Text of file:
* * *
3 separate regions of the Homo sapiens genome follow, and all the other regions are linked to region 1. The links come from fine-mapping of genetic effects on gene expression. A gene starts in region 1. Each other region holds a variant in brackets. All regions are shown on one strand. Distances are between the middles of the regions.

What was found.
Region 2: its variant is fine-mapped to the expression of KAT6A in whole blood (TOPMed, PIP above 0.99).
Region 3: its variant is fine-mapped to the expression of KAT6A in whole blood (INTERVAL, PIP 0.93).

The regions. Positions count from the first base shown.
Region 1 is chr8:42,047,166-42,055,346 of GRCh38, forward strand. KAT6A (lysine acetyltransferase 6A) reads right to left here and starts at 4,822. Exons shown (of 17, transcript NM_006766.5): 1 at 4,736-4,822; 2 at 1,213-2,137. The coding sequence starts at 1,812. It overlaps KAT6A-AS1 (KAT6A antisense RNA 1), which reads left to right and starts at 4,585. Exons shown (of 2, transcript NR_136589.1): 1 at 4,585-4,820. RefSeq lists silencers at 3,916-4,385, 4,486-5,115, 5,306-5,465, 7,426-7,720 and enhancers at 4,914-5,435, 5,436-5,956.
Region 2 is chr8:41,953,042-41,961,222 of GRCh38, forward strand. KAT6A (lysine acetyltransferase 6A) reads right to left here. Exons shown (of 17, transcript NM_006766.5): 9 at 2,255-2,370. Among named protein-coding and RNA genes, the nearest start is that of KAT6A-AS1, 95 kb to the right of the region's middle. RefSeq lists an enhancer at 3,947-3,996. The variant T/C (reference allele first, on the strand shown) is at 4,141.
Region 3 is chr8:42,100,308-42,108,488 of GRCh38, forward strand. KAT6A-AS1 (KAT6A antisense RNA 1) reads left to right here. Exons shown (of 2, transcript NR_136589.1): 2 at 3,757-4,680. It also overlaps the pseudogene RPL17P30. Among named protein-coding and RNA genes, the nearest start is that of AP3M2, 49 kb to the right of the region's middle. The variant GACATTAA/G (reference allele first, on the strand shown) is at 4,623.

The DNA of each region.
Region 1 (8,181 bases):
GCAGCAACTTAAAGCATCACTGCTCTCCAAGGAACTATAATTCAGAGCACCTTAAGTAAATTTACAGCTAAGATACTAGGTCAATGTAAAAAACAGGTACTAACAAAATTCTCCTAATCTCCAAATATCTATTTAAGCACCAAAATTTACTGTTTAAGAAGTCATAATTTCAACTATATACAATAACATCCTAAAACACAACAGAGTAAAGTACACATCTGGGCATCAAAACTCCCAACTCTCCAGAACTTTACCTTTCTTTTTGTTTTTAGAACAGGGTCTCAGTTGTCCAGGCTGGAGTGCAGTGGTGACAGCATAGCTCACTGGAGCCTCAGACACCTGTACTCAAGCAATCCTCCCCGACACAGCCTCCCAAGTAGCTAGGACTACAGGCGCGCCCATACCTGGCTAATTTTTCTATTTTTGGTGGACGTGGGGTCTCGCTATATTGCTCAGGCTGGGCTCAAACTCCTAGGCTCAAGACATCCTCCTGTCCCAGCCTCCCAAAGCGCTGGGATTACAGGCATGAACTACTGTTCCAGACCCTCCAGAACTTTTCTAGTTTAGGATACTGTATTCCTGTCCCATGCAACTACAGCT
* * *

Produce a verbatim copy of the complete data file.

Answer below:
3 separate regions of the Homo sapiens genome follow, and all the other regions are linked to region 1. The links come from fine-mapping of genetic effects on gene expression. A gene starts in region 1. Each other region holds a variant in brackets. All regions are shown on one strand. Distances are between the middles of the regions.

What was found.
Region 2: its variant is fine-mapped to the expression of KAT6A in whole blood (TOPMed, PIP above 0.99).
Region 3: its variant is fine-mapped to the expression of KAT6A in whole blood (INTERVAL, PIP 0.93).

The regions. Positions count from the first base shown.
Region 1 is chr8:42,047,166-42,055,346 of GRCh38, forward strand. KAT6A (lysine acetyltransferase 6A) reads right to left here and starts at 4,822. Exons shown (of 17, transcript NM_006766.5): 1 at 4,736-4,822; 2 at 1,213-2,137. The coding sequence starts at 1,812. It overlaps KAT6A-AS1 (KAT6A antisense RNA 1), which reads left to right and starts at 4,585. Exons shown (of 2, transcript NR_136589.1): 1 at 4,585-4,820. RefSeq lists silencers at 3,916-4,385, 4,486-5,115, 5,306-5,465, 7,426-7,720 and enhancers at 4,914-5,435, 5,436-5,956.
Region 2 is chr8:41,953,042-41,961,222 of GRCh38, forward strand. KAT6A (lysine acetyltransferase 6A) reads right to left here. Exons shown (of 17, transcript NM_006766.5): 9 at 2,255-2,370. Among named protein-coding and RNA genes, the nearest start is that of KAT6A-AS1, 95 kb to the right of the region's middle. RefSeq lists an enhancer at 3,947-3,996. The variant T/C (reference allele first, on the strand shown) is at 4,141.
Region 3 is chr8:42,100,308-42,108,488 of GRCh38, forward strand. KAT6A-AS1 (KAT6A antisense RNA 1) reads left to right here. Exons shown (of 2, transcript NR_136589.1): 2 at 3,757-4,680. It also overlaps the pseudogene RPL17P30. Among named protein-coding and RNA genes, the nearest start is that of AP3M2, 49 kb to the right of the region's middle. The variant GACATTAA/G (reference allele first, on the strand shown) is at 4,623.

The DNA of each region.
Region 1 (8,181 bases):
GCAGCAACTTAAAGCATCACTGCTCTCCAAGGAACTATAATTCAGAGCACCTTAAGTAAATTTACAGCTAAGATACTAGGTCAATGTAAAAAACAGGTACTAACAAAATTCTCCTAATCTCCAAATATCTATTTAAGCACCAAAATTTACTGTTTAAGAAGTCATAATTTCAACTATATACAATAACATCCTAAAACACAACAGAGTAAAGTACACATCTGGGCATCAAAACTCCCAACTCTCCAGAACTTTACCTTTCTTTTTGTTTTTAGAACAGGGTCTCAGTTGTCCAGGCTGGAGTGCAGTGGTGACAGCATAGCTCACTGGAGCCTCAGACACCTGTACTCAAGCAATCCTCCCCGACACAGCCTCCCAAGTAGCTAGGACTACAGGCGCGCCCATACCTGGCTAATTTTTCTATTTTTGGTGGACGTGGGGTCTCGCTATATTGCTCAGGCTGGGCTCAAACTCCTAGGCTCAAGACATCCTCCTGTCCCAGCCTCCCAAAGCGCTGGGATTACAGGCATGAACTACTGTTCCAGACCCTCCAGAACTTTTCTAGTTTAGGATACTGTATTCCTGTCCCATGCAACTACAGCT